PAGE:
Thanks to everyone who provided their valuable input regarding Dr. Wu’s potential recommendation. You are encouraged to congratulate him by clicking on his featured potential inclusion topic above. 

For hair loss sufferers considering hair transplant surgery in Taiwan and beyond, we strongly encourage you to consult with and consider Dr. Wen-Yi Wu for your procedure.
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Blake – aka Future_HT_Doc

Editorial Assistant and Forum Co-Moderator for the Hair Transplant Network, the Hair Loss Learning

Center, the Hair Loss Q&A Blog, and the Hair Restoration Forum

Follow our community on Twitter

This question comes from a member of our hair loss social community and discussion forums:

I recently consulted with a hair transplant surgeon who recommended the use of Platelet Rich Plasma (PRP) during the procedure. Is this useful? How is PRP generally used? Does PRP actually increase the yield or growth of a hair transplant procedure?

PRPRecently, more hair transplant surgeons have begun utilizing PRP in surgery. The physicians using PRP during hair transplants do so in two different ways:

1.) By treating the recipient area with PRP prior to (or during) graft insertion. 

2.) Using PRP (or platelet poor plasma – PPP) as a follicular unit graft storage medium.

These physicians believe the use of PRP helps improve yield, decreases healing time, and helps grafts stay healthy while outside the body. However, this has not been thoroughly researched and all evidence is anecdotal at this point in time.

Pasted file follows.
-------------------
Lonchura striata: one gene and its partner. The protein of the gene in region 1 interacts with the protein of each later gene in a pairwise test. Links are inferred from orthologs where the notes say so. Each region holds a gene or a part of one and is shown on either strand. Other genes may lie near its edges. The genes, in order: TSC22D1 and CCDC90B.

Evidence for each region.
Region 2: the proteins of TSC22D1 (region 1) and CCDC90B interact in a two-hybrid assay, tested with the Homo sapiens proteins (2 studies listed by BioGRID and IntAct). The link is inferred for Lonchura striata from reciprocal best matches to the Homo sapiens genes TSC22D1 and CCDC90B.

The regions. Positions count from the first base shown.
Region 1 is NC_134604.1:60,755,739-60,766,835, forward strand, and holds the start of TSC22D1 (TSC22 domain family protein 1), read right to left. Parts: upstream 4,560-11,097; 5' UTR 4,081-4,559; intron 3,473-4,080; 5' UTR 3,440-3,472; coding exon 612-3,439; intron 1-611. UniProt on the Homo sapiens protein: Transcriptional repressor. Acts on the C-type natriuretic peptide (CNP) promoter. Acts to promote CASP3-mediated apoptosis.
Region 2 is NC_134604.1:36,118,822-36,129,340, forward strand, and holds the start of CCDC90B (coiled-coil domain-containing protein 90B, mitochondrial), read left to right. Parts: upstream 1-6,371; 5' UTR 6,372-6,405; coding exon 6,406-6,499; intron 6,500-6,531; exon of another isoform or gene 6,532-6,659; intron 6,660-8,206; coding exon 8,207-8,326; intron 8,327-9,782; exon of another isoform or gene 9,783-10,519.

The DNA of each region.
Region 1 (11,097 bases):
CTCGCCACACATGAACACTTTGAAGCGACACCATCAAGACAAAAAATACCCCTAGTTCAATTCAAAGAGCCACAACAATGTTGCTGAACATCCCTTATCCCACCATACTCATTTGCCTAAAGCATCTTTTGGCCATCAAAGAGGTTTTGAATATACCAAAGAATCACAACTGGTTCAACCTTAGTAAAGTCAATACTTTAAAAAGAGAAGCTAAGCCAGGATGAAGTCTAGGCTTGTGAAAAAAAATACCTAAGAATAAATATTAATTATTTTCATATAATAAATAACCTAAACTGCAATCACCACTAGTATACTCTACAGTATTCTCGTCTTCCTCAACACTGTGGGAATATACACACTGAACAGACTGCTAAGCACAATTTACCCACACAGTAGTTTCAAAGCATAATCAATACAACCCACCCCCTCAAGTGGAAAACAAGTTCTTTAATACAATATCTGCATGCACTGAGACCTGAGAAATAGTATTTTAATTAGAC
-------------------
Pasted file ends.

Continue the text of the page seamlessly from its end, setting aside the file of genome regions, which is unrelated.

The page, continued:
Those seeking more information may be interested in the following article: Platelet Rich Plasma (PRP): An Important Role in Hair Transplant Surgery? Hopefully it provides some additional information.
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Blake – aka Future_HT_Doc

Editorial Assistant and Forum Co-Moderator for the Hair Transplant Network, the Hair Loss Learning

Center, the Hair Loss Q&A Blog, and the Hair Restoration Forum

Follow our community on Twitter

Watch hair transplant videos on YouTube

Technorati Tags: hair loss, , , , hair transplant

This question comes from a member of our hair loss social community and discussion forums:

I’m researching surgery and noticing that most clinics use hair transplant technicians for the placement of the follicular unit grafts. Is this standard practice? Is it okay for technicians to place grafts during hair transplant surgery?

graft placement techsIn my opinion, hair transplant technicians are highly proficient at their jobs. In fact, all top-notch clinics understand that hair transplant surgery is a team effort, and the doctors managing these clinics train, review, and retain the best technicians. While many doctors certainly assist in the placement process, I really think the majority of this work will always fall on the technicians. Which, again, I believe falls under their job description and they are more than capable of handling.

In fact, quality clinics employee technicians who have placed thousands upon thousands of grafts and are likely the most qualified to do so. This is akin to the manner in which a trained doctor is the most qualified to remove the grafts and make the incision sites. Altogether, technicians placing grafts at trusted, reviewed clinics is, in my opinion, standard practice. Keep in mind that this doesn’t take placement with an implanter pen (like the Choi and Lion implanter pen) into consideration (which still involves technicians priming the pen for the doctor).
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Blake – aka Future_HT_Doc

Editorial Assistant and Forum Co-Moderator for the Hair Transplant Network, the Hair Loss Learning